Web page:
Most politicians are viewed with wariness and despised by electorates, so try as much as possible to tell them what they need to hear not what you want them to hear all the time. And, please let them know that intellectual ability, empathy, patriotism and integrity have nothing to do with a college education.

Let the Media be your Ally:

Do reporters and news men and women start their search for the truth in a totally unbiased, objective way before stories are published? Do they actually do any investigation to see if an allegation holds up before they report? They will tell you they do? They will vow, promise, swear, aver, and take an oath with one hand on the Bible that they do, but they don’t. However, that shouldn’t be the reason to fight them. They are more than you and your ministers. Besides, if you and your ministers tell the truth all the time to Ghanaians, there is no need to fight them.

Mr. President, remember the current environment has amplified the loudest and helped most partisan voices and speed -up fact-free theories about politicians. So watch what you do or say. In short, with the help of the Fm stations, political insurgents have tilted the national conversation.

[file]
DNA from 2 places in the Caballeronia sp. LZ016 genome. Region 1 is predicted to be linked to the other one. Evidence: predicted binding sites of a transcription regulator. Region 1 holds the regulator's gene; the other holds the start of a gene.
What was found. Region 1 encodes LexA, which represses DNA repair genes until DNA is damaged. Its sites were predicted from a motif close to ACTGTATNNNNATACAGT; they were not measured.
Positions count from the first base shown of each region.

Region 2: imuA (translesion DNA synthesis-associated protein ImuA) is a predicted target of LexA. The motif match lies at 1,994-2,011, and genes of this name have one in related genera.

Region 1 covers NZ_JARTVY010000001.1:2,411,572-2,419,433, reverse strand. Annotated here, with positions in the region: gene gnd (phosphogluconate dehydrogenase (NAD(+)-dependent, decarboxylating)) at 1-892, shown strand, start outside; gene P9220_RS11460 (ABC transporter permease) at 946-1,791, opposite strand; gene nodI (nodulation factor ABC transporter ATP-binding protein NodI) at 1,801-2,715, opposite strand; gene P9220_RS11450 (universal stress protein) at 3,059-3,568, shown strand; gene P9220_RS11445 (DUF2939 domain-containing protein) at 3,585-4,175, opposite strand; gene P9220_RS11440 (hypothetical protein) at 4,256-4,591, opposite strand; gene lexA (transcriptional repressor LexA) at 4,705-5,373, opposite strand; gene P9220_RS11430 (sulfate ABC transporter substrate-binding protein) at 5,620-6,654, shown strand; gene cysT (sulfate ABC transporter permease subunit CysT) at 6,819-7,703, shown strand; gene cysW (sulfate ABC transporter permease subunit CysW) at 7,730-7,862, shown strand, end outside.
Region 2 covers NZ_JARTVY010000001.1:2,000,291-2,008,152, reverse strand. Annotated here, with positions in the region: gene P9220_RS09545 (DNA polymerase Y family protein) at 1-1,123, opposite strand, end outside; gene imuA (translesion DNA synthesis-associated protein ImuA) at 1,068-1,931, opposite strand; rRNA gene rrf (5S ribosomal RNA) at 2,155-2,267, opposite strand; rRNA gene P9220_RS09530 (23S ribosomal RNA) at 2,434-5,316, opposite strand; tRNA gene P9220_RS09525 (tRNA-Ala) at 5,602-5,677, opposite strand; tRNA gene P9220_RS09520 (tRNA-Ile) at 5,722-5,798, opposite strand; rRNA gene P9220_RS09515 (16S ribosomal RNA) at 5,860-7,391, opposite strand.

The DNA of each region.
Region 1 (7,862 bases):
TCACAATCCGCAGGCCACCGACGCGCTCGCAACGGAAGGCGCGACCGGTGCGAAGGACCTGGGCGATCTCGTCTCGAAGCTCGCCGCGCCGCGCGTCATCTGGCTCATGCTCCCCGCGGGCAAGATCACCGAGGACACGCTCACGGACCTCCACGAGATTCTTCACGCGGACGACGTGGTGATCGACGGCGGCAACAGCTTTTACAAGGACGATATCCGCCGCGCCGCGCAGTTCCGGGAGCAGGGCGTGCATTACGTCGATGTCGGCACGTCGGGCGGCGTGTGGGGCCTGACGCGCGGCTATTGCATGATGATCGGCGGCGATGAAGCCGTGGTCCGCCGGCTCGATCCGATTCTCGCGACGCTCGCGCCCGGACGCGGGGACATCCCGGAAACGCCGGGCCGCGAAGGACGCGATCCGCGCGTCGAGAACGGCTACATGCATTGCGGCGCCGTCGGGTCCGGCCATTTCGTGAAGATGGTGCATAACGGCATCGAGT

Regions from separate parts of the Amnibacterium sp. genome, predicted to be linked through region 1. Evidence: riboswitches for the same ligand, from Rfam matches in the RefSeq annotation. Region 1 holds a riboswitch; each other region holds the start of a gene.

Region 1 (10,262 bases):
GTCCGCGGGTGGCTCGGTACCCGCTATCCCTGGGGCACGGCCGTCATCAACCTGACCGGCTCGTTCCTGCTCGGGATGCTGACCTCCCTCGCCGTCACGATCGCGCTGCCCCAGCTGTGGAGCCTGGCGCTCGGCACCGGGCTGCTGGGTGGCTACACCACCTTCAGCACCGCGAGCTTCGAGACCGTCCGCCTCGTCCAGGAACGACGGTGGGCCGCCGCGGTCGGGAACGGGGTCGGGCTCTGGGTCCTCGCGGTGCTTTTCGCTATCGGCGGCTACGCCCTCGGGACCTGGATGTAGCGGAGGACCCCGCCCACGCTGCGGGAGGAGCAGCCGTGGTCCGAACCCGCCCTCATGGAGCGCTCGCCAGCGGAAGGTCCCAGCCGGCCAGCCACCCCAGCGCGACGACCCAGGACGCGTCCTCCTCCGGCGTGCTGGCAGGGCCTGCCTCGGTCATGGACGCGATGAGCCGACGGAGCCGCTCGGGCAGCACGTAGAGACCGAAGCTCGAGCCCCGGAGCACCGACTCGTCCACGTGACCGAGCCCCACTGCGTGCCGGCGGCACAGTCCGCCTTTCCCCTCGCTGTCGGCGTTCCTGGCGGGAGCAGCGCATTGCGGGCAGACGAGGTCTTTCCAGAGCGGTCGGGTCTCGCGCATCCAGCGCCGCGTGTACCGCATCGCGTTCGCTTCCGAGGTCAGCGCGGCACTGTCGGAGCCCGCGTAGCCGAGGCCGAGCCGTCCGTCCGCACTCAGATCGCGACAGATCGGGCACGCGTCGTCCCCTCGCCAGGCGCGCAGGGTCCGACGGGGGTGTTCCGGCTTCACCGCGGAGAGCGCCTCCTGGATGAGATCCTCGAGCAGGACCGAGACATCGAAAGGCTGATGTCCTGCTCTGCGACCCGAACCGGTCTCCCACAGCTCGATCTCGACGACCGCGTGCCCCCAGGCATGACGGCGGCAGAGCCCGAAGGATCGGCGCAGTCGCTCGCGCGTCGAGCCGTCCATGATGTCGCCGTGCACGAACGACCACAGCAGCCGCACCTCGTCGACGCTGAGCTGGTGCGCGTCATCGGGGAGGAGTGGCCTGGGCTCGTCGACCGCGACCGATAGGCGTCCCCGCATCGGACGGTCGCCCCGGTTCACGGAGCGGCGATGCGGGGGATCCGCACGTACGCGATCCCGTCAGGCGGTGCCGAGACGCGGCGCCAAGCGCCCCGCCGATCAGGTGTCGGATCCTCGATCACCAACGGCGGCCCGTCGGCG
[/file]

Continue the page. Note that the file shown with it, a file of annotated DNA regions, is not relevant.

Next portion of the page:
Any Plans for This Microwave Generation?

“Say what?”Mr. President, I bet I caught you off guard, huh? Yes, I’m referring to our face-booked, Iphoned, tablet, WhatsApp and instant- gratification generation; with its over-consumption appetite for foreign goods and lifestyle. This is the most important resource of Ghana yet its aspirations and expectations have taken for granted by every government .I wonder if Ghana can walk majestically if this segment of the population is creeping and wobbling aimlessly. Question: Can your administration meet ( their sometimes, unrealistic) expectations and contain their anger and mistrust?

We Need An Active Disporan Affair Office for Ghanaians in the Diaspora: Mr. President, can you and your administration sincerely ignore the plights of 5 Million Ghanaians leaving abroad and survive this socio-economic tsunami? Your Excellency, amazingly, Israel has a plan to lure or recruit and retain every Jew from anywhere on this planet to move to Israel.